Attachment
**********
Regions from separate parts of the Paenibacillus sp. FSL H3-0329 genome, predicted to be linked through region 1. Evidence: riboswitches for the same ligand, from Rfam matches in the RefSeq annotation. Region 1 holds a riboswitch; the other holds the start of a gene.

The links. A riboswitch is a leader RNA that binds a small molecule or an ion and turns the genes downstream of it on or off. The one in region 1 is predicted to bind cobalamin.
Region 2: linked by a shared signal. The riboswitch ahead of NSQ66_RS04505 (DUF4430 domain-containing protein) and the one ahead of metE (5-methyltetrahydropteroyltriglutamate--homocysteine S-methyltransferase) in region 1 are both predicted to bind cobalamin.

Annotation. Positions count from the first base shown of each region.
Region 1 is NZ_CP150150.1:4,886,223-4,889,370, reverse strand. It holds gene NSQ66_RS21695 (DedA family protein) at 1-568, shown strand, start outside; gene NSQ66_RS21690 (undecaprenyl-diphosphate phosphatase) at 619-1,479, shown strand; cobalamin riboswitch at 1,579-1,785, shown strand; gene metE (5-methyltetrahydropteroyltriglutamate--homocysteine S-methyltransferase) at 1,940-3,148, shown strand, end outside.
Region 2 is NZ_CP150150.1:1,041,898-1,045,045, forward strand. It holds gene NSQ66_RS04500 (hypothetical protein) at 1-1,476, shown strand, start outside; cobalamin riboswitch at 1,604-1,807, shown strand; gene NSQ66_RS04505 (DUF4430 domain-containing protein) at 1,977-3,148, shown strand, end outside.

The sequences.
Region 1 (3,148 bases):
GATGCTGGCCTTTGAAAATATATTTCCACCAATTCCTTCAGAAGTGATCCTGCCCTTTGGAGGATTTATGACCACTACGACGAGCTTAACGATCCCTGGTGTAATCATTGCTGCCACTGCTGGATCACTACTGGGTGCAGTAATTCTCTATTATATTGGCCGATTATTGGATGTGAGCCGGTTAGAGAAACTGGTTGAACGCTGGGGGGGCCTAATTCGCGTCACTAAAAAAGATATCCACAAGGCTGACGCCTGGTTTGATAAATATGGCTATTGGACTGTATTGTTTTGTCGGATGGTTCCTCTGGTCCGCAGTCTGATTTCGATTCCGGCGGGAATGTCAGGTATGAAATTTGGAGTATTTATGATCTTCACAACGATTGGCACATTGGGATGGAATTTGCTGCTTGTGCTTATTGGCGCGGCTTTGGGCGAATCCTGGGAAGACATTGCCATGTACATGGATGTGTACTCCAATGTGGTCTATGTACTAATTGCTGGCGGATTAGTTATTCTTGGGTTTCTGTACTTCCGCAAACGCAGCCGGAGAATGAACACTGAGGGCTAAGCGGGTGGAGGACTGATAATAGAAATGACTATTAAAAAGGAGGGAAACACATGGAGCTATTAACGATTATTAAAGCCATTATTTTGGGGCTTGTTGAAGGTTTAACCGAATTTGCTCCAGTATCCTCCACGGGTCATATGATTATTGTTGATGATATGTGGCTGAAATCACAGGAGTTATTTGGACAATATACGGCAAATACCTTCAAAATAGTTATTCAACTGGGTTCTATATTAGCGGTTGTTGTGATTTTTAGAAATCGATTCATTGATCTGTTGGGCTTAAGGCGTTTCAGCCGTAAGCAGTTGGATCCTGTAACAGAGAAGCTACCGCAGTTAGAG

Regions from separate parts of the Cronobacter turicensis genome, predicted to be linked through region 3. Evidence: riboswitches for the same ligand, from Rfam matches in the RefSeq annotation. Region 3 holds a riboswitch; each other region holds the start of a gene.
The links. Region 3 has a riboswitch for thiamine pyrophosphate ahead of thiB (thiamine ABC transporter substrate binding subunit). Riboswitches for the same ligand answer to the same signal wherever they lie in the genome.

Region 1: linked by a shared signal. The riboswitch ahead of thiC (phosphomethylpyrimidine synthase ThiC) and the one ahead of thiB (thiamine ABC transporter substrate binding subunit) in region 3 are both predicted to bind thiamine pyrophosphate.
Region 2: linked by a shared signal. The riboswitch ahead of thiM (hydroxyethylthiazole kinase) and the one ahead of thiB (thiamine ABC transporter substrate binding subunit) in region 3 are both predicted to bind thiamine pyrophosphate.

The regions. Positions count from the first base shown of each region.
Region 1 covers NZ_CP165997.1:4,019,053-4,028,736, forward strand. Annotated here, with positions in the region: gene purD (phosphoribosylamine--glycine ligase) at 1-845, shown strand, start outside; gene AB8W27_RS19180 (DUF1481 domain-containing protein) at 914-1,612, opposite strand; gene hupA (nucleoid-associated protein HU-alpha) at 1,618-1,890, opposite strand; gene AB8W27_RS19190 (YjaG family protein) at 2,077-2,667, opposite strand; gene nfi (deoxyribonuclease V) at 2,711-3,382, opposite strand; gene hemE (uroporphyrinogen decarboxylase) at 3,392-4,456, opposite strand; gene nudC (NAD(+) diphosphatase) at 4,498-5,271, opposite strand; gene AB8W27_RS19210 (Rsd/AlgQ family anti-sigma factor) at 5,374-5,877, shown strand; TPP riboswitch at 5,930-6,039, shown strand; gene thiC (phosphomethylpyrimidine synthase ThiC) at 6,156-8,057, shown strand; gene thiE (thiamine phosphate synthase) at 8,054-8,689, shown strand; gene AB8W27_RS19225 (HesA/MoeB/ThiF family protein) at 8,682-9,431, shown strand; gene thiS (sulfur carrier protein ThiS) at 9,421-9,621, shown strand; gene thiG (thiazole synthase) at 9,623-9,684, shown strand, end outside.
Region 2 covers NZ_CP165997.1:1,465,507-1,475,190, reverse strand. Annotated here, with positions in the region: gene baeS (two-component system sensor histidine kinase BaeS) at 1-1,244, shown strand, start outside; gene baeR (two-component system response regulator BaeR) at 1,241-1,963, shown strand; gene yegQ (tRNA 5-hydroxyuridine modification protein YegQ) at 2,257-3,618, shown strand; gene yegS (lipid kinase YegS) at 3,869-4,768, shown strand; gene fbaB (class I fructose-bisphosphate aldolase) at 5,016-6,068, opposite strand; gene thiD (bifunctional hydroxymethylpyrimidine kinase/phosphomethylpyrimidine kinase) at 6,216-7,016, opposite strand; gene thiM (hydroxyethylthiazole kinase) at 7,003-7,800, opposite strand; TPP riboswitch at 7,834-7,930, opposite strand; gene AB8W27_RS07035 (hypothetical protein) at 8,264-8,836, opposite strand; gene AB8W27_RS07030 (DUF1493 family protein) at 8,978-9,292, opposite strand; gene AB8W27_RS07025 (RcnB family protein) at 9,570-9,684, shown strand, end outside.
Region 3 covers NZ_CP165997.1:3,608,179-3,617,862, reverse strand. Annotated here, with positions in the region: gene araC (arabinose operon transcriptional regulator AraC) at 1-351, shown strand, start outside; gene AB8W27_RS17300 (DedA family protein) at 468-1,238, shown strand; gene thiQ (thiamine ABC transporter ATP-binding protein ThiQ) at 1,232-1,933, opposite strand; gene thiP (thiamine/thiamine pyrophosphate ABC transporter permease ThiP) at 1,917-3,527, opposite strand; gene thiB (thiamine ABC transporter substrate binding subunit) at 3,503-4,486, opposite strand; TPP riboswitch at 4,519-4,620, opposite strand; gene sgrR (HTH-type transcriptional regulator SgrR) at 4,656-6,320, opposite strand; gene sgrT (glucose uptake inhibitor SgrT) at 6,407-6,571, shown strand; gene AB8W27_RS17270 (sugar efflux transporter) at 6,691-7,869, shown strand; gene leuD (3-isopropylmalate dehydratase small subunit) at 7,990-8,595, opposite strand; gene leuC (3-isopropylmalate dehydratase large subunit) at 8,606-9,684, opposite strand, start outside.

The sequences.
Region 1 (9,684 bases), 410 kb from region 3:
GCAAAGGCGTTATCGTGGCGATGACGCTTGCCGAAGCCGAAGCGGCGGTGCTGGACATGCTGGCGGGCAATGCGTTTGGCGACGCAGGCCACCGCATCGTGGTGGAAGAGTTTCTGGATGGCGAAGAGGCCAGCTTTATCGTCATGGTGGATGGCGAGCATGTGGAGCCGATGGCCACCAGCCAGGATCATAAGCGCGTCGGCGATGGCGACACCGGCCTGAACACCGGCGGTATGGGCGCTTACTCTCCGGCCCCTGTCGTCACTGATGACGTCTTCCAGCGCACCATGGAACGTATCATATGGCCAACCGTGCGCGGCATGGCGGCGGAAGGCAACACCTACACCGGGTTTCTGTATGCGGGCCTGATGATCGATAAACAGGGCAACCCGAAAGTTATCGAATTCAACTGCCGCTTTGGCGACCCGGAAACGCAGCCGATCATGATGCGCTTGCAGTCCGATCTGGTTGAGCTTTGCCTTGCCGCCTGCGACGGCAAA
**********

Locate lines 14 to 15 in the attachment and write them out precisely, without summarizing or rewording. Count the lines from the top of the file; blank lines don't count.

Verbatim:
The regions. Positions count from the first base shown of each region.
Region 1 covers NZ_CP165997.1:4,019,053-4,028,736, forward strand. Annotated here, with positions in the region: gene purD (phosphoribosylamine--glycine ligase) at 1-845, shown strand, start outside; gene AB8W27_RS19180 (DUF1481 domain-containing protein) at 914-1,612, opposite strand; gene hupA (nucleoid-associated protein HU-alpha) at 1,618-1,890, opposite strand; gene AB8W27_RS19190 (YjaG family protein) at 2,077-2,667, opposite strand; gene nfi (deoxyribonuclease V) at 2,711-3,382, opposite strand; gene hemE (uroporphyrinogen decarboxylase) at 3,392-4,456, opposite strand; gene nudC (NAD(+) diphosphatase) at 4,498-5,271, opposite strand; gene AB8W27_RS19210 (Rsd/AlgQ family anti-sigma factor) at 5,374-5,877, shown strand; TPP riboswitch at 5,930-6,039, shown strand; gene thiC (phosphomethylpyrimidine synthase ThiC) at 6,156-8,057, shown strand; gene thiE (thiamine phosphate synthase) at 8,054-8,689, shown strand; gene AB8W27_RS19225 (HesA/MoeB/ThiF family protein) at 8,682-9,431, shown strand; gene thiS (sulfur carrier protein ThiS) at 9,421-9,621, shown strand; gene thiG (thiazole synthase) at 9,623-9,684, shown strand, end outside.